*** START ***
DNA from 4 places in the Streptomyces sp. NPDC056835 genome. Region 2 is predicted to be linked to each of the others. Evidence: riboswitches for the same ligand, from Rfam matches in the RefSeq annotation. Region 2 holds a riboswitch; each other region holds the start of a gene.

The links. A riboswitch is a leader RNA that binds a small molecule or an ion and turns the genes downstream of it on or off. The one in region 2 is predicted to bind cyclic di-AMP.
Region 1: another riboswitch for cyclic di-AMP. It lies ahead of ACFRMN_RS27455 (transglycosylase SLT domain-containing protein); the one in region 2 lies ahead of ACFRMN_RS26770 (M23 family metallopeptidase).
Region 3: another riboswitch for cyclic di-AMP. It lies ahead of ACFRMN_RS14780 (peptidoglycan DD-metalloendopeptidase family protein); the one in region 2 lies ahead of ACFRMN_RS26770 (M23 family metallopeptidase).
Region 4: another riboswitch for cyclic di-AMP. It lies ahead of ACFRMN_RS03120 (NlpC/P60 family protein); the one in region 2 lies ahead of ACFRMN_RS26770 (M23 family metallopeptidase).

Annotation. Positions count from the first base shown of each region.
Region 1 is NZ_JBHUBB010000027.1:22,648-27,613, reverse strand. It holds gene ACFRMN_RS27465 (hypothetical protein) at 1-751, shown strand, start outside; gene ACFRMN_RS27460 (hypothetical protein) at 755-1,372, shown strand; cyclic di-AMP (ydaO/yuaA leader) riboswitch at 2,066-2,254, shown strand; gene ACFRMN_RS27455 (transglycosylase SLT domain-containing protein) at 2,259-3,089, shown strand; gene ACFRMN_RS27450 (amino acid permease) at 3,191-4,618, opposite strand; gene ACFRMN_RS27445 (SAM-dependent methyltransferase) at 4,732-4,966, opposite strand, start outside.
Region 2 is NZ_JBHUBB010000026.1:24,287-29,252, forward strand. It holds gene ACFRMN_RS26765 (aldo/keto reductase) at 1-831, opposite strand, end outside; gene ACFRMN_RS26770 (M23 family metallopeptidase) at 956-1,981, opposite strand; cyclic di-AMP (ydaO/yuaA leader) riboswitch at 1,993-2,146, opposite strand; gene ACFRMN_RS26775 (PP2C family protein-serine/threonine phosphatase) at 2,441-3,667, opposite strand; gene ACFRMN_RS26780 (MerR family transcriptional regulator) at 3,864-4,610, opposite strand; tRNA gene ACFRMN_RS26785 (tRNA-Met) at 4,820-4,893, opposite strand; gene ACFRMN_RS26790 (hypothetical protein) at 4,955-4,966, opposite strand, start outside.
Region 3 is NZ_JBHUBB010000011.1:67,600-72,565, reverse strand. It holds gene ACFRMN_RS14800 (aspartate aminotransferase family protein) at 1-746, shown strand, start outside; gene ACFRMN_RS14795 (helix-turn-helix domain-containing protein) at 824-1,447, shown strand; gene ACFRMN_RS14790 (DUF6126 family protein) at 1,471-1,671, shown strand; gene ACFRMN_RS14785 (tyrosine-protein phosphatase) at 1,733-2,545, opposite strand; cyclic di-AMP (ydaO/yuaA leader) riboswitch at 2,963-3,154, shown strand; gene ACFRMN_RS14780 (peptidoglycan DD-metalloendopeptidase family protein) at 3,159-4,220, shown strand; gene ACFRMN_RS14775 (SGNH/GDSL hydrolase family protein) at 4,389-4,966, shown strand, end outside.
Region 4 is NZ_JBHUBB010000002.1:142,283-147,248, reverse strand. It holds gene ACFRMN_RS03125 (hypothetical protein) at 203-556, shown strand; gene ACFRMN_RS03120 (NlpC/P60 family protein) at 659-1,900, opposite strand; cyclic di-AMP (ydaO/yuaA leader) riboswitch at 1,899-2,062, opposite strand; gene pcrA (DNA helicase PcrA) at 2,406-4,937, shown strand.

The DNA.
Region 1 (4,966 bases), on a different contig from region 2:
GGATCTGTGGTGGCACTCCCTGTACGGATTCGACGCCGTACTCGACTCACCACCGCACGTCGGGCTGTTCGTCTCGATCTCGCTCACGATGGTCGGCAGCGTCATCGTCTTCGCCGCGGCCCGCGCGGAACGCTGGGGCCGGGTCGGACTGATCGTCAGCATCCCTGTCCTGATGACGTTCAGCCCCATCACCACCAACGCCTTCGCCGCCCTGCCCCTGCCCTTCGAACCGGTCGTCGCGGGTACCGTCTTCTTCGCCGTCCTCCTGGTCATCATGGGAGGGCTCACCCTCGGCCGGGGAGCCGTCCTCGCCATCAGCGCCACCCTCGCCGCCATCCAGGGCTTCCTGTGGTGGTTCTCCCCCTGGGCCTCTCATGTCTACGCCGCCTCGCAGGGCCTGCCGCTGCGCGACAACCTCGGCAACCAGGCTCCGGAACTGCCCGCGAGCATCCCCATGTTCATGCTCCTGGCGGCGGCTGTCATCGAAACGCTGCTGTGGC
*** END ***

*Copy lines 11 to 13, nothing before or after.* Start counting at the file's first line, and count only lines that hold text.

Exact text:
The DNA.
Region 1 (4,966 bases), on a different contig from region 2:
GGATCTGTGGTGGCACTCCCTGTACGGATTCGACGCCGTACTCGACTCACCACCGCACGTCGGGCTGTTCGTCTCGATCTCGCTCACGATGGTCGGCAGCGTCATCGTCTTCGCCGCGGCCCGCGCGGAACGCTGGGGCCGGGTCGGACTGATCGTCAGCATCCCTGTCCTGATGACGTTCAGCCCCATCACCACCAACGCCTTCGCCGCCCTGCCCCTGCCCTTCGAACCGGTCGTCGCGGGTACCGTCTTCTTCGCCGTCCTCCTGGTCATCATGGGAGGGCTCACCCTCGGCCGGGGAGCCGTCCTCGCCATCAGCGCCACCCTCGCCGCCATCCAGGGCTTCCTGTGGTGGTTCTCCCCCTGGGCCTCTCATGTCTACGCCGCCTCGCAGGGCCTGCCGCTGCGCGACAACCTCGGCAACCAGGCTCCGGAACTGCCCGCGAGCATCCCCATGTTCATGCTCCTGGCGGCGGCTGTCATCGAAACGCTGCTGTGGC